I can't tell you if it is the diet or the Claritan. One old part time vet who we've seen intermittently when he fills in for our regular vet says it is the diet. He also works the Iditarod. He claims that the number of dogs with allergy problems has increased dramatically over the time he has been in practice which he attributes to the food.
I have no idea whether he is correct of if there is any science to back up his observations. Obviously our experience is a series of one. But it has been noticeable and a relief for us.
Forget the vet. There's a store in your area called Hero's Pets. That's where I go to get the raw food I feed the mini monsters. It's incredible. More importantly there is a gal there named Raven who knows every natural remedy for every condition in dogs. She's been a life saver. I'll give you her cell phone.
I'll give you a shout later today. In and out of meetings.
So $150, tops.
Seriously, though. Not sure you need to do that route long term. But might be good for a few months to let your pup get healthy, then you could maybe go half raw, half kibble.
They also have a raw fermented goat milk supplement that is great for allergies.
my wife handles all of it so I am clueless to the cost.
Raw duck for breakfast. Some organic (?) kibble in the afternoon.
Has helped with GI symptoms (reflux, diarrhea, ...) that are likely allergies. We already had him get an x-ray and tryied pepcid and carafate.
As you say, raw is supposed to help with allergies in general.
tried the goat milk as well (forgot why we gave up on it - maybe becuase it was grosser than the raw food?)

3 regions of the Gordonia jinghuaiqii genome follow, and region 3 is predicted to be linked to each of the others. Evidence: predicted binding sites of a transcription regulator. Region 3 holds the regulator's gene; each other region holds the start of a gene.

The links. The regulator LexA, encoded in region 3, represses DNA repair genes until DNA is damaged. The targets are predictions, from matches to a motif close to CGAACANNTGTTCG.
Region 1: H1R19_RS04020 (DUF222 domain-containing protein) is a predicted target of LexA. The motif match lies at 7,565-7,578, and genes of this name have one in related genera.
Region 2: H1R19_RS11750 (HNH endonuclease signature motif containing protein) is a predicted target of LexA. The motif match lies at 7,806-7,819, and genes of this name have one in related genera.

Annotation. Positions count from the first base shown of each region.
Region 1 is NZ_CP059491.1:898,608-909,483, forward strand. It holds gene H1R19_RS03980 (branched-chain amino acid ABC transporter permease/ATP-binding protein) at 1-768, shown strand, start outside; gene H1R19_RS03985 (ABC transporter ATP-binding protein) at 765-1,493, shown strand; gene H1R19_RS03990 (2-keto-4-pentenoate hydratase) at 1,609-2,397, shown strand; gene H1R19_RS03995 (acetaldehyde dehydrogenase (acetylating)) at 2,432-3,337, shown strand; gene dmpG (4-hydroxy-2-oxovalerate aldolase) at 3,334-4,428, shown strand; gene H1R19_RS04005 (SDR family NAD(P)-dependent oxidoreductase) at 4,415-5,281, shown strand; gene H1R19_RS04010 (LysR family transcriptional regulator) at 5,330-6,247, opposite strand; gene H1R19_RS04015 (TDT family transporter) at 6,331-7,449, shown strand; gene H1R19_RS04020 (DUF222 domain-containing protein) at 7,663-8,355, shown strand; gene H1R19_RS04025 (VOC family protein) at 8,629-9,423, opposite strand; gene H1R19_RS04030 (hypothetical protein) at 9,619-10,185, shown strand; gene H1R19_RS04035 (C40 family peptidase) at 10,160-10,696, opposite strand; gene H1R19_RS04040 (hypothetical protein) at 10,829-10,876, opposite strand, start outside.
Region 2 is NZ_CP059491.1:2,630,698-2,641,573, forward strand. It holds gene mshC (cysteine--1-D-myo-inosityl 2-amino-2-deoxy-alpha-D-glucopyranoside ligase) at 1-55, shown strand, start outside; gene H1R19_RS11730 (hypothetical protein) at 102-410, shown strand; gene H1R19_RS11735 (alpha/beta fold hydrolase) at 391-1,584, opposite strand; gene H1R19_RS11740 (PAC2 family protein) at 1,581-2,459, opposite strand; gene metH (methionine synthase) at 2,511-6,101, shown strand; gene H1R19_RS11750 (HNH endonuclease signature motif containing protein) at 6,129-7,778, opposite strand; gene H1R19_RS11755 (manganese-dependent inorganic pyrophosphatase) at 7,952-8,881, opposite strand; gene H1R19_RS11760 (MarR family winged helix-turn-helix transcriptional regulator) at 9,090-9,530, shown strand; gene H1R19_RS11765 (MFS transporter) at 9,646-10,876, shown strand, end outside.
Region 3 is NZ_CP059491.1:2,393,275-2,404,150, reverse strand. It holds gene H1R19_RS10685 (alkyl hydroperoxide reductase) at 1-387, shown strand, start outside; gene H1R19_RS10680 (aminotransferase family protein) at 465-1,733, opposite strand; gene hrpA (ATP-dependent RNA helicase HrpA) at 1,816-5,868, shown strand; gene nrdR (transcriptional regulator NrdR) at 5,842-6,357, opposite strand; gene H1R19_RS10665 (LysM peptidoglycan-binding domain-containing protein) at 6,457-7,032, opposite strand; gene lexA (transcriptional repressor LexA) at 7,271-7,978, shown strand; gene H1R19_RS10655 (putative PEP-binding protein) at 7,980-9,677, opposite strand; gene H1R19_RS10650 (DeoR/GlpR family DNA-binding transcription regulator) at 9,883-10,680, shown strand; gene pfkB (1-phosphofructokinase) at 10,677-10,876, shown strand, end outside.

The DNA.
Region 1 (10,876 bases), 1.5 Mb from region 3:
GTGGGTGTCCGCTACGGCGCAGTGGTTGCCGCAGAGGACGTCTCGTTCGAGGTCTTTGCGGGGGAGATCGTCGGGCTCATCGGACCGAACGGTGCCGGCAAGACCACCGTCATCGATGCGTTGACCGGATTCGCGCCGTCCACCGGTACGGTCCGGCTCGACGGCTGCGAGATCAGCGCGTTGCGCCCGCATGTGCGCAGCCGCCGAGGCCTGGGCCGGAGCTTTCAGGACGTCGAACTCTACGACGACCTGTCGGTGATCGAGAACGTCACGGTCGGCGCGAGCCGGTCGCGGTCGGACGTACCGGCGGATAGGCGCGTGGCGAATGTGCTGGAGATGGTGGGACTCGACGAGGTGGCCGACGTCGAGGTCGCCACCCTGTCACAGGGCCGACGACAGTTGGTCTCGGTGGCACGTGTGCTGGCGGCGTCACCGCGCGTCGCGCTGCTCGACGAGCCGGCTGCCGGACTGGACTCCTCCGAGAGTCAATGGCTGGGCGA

but I assume the vet also ruled out other skin conditions (mange, ringworm, insects, etc.). There are other diets the dog can try (raw diet, etc.). I wouldn't ordinarily think of Purina as the highest end hypoallergenic food. Also, make damn sure whatever he's eating isn't made in China.
Do you bathe the dog? If so, what sort of shampoo do you use? Make sure it is also hypoallergenic.
Also, if the dog is outside a lot, make every sure to keep him off of any grass that has been treated with pesticides. You may want to check your house as well. Chemicals on the rugs, floors, etc., can really bother a dog. Even the stuff used to clean their bedding.
It does say on the package "no poultry by products" so maybe that's why. I've hear good things about Taste of the Wild, so may try that.
We were using an oatmeal shampoo designed for dry itchy skin. The vet also gave us a medicated shampoo.
Dog spends some time outside, but no pesticides have been applied.
It's shocking, really. Their recommendations are always foods they make a money from. So...not that shocking after all, I guess.
Did you know those Glade Plug ins can be toxic to dogs? As for the food, we use Taste of the Wild. It is very good. Our one beagle had an irritable bowel condition that nearly killed her. The right food made a huge difference. She is also on a very low dose steroid (Prednisone) that helps.